Amcure and TILT Biotherapeutics announced yesterday new financing rounds supporting the development of unique strategies to cure cancer metastasis.
Amcure, in Germany, is fighting highly metastatic forms of cancer by targeting angiogenesis. The company just closed a Series B round with a total of €6M from already existing investors. With the funds, Amcure plans to accelerate the development of AMC303, the first 3-in-1 treatment for advanced metastatic epithelial cancers such as pancreatic, head and neck, colorectal and lung cancer.
AMC303, which started Phase I/Ib trials recently, is a peptide drug candidate that can block three oncological pathways. Although peptides tend to be unpopular because they usually are less specific than antibodies, their small size also facilitates manufacturing and administration. If AMC303 proves effective in clinical trials, it could revolutionize the treatment of metastases, which are currently a death sentence for most cancer patients.
TILT Biotherapeutics, in Finland, uses oncolytic viruses to enhance immuno-oncology strategies. The biotech just announced an extra €4M round that brings its total funding to almost €10M. The funds will be used to progress its lead candidate, TILT-123, into Phase I clinical trials.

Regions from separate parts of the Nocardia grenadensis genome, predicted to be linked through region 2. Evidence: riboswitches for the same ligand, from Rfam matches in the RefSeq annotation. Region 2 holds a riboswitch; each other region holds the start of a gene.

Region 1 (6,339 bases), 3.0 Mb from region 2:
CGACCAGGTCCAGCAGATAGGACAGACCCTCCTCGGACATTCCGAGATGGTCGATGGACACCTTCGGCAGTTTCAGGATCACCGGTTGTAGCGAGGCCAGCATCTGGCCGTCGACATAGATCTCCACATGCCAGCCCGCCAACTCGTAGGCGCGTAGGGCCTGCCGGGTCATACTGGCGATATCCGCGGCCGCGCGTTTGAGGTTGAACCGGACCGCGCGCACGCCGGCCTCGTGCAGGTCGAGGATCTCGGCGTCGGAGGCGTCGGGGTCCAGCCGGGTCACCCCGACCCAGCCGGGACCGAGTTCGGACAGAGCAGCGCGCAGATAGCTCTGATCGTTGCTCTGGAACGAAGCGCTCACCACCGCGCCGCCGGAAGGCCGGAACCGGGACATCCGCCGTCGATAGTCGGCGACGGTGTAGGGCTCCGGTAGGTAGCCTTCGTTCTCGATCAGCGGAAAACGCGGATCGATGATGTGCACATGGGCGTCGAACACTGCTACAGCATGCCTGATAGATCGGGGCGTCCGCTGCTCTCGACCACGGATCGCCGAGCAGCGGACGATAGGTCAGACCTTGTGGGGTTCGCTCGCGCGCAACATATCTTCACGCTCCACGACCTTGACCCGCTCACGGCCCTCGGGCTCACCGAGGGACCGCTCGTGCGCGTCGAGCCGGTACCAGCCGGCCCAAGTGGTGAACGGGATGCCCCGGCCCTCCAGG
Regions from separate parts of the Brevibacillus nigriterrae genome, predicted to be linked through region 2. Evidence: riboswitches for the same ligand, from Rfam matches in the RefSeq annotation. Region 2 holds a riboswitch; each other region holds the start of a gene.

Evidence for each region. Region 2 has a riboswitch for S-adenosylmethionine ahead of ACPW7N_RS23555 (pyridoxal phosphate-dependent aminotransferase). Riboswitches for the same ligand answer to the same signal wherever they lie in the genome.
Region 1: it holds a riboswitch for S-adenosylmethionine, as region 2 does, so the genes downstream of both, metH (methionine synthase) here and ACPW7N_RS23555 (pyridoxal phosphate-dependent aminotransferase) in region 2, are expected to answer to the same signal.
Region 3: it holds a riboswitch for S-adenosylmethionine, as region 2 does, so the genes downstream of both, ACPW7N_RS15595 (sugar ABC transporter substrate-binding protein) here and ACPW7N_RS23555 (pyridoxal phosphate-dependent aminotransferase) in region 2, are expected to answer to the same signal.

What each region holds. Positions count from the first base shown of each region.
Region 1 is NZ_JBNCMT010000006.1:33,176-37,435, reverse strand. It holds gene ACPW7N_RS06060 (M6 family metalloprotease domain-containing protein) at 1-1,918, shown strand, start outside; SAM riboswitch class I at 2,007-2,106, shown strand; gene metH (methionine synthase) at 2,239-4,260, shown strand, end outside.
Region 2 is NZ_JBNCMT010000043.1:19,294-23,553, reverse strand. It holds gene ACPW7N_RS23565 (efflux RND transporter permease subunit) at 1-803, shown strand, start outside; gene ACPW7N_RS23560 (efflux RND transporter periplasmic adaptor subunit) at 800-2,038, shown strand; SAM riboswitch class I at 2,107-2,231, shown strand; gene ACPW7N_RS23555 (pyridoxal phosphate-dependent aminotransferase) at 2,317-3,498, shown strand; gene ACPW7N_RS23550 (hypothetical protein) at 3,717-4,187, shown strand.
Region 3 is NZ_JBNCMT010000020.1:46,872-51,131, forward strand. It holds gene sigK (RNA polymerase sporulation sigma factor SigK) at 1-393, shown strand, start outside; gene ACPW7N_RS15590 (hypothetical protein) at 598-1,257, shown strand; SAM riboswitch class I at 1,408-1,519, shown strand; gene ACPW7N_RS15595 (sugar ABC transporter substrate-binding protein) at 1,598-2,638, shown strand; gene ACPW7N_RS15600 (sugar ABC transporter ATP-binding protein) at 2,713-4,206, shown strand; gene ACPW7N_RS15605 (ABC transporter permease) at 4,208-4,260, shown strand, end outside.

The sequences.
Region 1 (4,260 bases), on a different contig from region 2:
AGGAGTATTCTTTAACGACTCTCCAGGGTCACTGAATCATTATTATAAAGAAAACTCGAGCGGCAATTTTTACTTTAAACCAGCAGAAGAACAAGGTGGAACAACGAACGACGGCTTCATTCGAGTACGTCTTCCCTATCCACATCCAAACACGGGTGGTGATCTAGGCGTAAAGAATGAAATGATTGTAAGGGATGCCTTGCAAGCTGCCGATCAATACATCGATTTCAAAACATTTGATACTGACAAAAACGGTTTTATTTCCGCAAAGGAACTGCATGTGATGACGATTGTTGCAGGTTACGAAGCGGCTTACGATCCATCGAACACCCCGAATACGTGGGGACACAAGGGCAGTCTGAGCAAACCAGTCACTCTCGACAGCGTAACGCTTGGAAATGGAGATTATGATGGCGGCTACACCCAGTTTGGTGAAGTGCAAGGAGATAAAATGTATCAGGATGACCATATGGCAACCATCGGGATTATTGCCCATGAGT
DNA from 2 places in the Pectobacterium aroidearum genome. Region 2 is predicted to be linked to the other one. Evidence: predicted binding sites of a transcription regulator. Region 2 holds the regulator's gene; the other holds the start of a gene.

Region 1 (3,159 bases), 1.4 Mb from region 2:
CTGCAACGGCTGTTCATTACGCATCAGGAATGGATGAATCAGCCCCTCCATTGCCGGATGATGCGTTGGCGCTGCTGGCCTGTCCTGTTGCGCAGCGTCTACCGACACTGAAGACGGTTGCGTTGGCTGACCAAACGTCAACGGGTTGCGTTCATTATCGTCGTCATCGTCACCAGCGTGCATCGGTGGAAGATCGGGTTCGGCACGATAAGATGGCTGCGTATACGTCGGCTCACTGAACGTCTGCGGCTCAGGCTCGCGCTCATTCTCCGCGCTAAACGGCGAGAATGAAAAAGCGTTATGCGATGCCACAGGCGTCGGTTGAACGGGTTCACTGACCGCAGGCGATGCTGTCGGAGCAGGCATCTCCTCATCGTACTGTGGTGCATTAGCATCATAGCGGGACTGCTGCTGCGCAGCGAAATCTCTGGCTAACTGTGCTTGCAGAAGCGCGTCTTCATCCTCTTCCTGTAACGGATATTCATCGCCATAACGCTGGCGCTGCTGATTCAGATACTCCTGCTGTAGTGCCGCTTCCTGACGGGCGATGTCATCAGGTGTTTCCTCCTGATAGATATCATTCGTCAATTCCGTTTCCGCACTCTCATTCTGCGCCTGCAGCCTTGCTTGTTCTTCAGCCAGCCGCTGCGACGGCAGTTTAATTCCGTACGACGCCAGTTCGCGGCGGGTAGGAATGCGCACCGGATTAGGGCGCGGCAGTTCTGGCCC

TILT-123 is an oncolytic adenovirus engineered to express human TNFα and IL-2, cytokines that recruit and activate T-cells in the tumor. The drug candidate is expected to start trials next year in patients with metastatic melanoma; the plan is to first test the use of TILT-123 in combination with tumor infiltrating lymphocytes (TILs). Then, the candidate will be used to improve checkpoint inhibitors and CAR-T targeting solid tumors, which are currently a huge challenge for these therapies.
After the emergence of multiple immuno-oncology strategies targeting blood cancer, new therapies targeting solid tumors seem to be building up from existing innovations to overcome some of the most pressing challenges in cancer, such as metastatic cancer. Just this week, Immunicum received FDA approval to test a therapy that could target virtually any injectable solid tumor. Meanwhile, Targovax is also exploring the use of adenovirus to boost the immune response against cancer.
Young biotechs are already bringing the hottest innovations to the clinic, it seems like it will just be a matter of years before oncology is swarming with ever more effective strategies to cure one of the most challenging diseases.
Featured image by Fascinadora/shutterstock.com; figure from TILT